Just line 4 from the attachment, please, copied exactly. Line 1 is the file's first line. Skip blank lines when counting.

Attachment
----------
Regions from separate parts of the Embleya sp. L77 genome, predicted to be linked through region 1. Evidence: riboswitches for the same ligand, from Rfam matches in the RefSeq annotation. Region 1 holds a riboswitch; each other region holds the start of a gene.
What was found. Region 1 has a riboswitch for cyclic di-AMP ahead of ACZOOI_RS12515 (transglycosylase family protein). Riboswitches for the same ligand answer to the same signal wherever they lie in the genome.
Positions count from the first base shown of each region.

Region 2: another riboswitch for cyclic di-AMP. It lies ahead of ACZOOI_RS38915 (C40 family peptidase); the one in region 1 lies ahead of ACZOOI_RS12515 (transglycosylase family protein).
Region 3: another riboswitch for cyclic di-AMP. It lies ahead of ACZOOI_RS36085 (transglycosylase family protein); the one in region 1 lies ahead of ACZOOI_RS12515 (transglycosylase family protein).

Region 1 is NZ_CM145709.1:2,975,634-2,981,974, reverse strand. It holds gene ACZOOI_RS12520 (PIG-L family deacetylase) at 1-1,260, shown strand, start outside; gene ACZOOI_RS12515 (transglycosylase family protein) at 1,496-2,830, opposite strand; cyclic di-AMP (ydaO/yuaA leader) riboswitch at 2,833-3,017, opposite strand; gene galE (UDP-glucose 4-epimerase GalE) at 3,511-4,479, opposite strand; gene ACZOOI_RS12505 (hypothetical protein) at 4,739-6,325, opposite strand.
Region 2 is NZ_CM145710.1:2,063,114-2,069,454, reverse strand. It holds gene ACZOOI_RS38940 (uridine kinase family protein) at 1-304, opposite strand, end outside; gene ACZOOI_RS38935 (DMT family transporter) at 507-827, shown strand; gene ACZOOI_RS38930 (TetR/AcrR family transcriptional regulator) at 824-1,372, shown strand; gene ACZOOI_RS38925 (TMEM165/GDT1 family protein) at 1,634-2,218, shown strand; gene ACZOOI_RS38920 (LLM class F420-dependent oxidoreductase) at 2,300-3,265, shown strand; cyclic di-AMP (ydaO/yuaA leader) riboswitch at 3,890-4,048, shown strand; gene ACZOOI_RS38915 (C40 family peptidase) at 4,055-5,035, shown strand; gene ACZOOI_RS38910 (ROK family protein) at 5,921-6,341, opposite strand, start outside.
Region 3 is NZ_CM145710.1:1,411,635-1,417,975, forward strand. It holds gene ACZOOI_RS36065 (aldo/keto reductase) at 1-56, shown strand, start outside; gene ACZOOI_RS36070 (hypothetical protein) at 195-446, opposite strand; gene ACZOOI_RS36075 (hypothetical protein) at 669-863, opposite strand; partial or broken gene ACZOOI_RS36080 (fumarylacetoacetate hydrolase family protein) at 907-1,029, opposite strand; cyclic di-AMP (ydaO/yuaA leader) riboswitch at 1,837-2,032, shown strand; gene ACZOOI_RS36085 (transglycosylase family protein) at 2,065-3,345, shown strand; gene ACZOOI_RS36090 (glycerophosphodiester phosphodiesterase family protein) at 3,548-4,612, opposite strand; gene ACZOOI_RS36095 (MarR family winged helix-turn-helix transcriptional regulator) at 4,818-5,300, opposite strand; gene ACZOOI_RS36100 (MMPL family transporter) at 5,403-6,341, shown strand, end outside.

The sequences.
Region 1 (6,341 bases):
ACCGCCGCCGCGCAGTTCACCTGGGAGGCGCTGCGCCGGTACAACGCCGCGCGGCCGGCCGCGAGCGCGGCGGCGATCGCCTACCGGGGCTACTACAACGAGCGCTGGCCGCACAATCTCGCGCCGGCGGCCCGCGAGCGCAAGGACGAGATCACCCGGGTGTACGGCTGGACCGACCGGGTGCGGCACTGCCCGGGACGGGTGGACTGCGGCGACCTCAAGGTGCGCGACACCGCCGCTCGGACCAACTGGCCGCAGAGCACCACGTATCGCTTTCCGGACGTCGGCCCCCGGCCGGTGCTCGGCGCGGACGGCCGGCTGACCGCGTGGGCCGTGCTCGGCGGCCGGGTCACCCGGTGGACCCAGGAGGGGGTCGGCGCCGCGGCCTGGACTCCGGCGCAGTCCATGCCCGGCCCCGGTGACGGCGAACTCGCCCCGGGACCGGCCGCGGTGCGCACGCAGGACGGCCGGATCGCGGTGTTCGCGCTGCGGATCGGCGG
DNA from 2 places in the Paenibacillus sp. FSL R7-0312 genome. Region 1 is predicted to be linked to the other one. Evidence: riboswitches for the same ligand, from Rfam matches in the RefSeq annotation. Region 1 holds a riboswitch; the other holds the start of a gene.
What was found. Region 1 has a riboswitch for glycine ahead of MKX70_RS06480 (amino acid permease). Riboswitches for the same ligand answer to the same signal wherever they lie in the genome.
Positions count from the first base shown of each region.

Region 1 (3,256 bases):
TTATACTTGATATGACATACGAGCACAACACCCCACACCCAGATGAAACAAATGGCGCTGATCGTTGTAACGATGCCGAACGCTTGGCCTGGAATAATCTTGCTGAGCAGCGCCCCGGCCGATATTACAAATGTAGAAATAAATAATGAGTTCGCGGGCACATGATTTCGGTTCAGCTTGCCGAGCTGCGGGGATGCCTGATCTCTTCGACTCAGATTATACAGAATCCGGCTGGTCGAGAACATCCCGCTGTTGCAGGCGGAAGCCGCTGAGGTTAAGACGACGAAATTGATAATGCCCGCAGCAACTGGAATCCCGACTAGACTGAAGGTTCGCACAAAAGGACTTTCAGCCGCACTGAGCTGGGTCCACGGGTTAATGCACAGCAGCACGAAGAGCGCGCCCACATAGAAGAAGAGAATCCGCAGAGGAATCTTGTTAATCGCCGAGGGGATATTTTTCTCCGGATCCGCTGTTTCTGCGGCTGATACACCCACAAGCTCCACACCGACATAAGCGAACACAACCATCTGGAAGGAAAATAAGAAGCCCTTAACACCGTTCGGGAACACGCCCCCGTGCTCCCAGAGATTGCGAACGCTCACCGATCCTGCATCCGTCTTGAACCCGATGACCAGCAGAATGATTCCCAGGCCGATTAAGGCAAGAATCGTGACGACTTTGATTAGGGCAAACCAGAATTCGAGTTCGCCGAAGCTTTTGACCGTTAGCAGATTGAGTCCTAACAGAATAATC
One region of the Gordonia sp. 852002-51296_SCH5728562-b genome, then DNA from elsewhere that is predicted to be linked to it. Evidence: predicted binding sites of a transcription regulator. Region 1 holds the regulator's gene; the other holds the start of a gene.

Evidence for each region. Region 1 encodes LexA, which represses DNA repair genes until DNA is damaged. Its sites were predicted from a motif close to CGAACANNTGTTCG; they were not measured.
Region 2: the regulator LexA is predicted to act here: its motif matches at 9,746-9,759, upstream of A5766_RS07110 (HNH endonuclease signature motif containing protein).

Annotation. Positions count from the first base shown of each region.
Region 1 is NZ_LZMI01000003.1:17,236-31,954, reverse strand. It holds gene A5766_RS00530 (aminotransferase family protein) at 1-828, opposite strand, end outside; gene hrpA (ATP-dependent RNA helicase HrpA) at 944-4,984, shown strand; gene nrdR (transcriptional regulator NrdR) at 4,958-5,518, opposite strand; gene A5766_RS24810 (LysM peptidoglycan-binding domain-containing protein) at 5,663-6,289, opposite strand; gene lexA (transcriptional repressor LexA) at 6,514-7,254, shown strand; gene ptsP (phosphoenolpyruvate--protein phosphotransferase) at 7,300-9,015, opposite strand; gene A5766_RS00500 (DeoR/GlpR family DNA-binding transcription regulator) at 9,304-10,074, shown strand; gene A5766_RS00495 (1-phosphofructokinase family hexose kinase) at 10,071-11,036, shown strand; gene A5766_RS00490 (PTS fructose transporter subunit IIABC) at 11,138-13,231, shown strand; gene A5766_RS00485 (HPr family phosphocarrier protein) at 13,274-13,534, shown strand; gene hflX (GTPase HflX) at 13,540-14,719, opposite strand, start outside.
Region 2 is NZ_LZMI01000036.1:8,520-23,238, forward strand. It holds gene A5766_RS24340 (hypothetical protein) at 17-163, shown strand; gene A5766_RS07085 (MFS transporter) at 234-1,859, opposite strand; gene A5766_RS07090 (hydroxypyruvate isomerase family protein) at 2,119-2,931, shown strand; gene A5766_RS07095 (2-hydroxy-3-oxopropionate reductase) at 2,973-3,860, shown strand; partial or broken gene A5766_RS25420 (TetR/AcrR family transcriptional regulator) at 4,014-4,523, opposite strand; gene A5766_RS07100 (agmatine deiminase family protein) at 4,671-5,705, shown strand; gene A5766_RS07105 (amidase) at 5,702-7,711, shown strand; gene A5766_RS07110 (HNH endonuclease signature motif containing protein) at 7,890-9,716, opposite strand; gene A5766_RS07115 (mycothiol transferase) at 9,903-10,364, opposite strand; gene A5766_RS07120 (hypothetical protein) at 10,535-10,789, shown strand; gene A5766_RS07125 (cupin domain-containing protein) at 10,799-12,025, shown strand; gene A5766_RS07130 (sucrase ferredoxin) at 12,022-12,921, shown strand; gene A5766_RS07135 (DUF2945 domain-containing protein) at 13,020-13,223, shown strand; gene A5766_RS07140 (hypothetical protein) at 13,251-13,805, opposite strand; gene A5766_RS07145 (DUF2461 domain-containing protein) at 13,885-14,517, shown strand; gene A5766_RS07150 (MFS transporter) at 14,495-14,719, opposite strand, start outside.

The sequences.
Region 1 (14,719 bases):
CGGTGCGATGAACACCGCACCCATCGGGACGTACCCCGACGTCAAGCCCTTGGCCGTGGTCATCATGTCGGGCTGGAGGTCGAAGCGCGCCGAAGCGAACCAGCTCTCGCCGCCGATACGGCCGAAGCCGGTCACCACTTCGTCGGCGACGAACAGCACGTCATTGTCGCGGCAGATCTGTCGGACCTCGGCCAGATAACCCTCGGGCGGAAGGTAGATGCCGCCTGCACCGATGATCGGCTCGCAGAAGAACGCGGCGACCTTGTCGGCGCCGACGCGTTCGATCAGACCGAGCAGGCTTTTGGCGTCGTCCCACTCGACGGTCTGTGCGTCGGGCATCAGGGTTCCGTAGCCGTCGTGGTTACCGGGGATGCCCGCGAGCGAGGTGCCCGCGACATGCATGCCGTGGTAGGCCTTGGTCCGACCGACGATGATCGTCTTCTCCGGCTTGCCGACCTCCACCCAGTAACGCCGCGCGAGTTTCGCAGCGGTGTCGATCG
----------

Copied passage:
Region 2: another riboswitch for cyclic di-AMP. It lies ahead of ACZOOI_RS38915 (C40 family peptidase); the one in region 1 lies ahead of ACZOOI_RS12515 (transglycosylase family protein).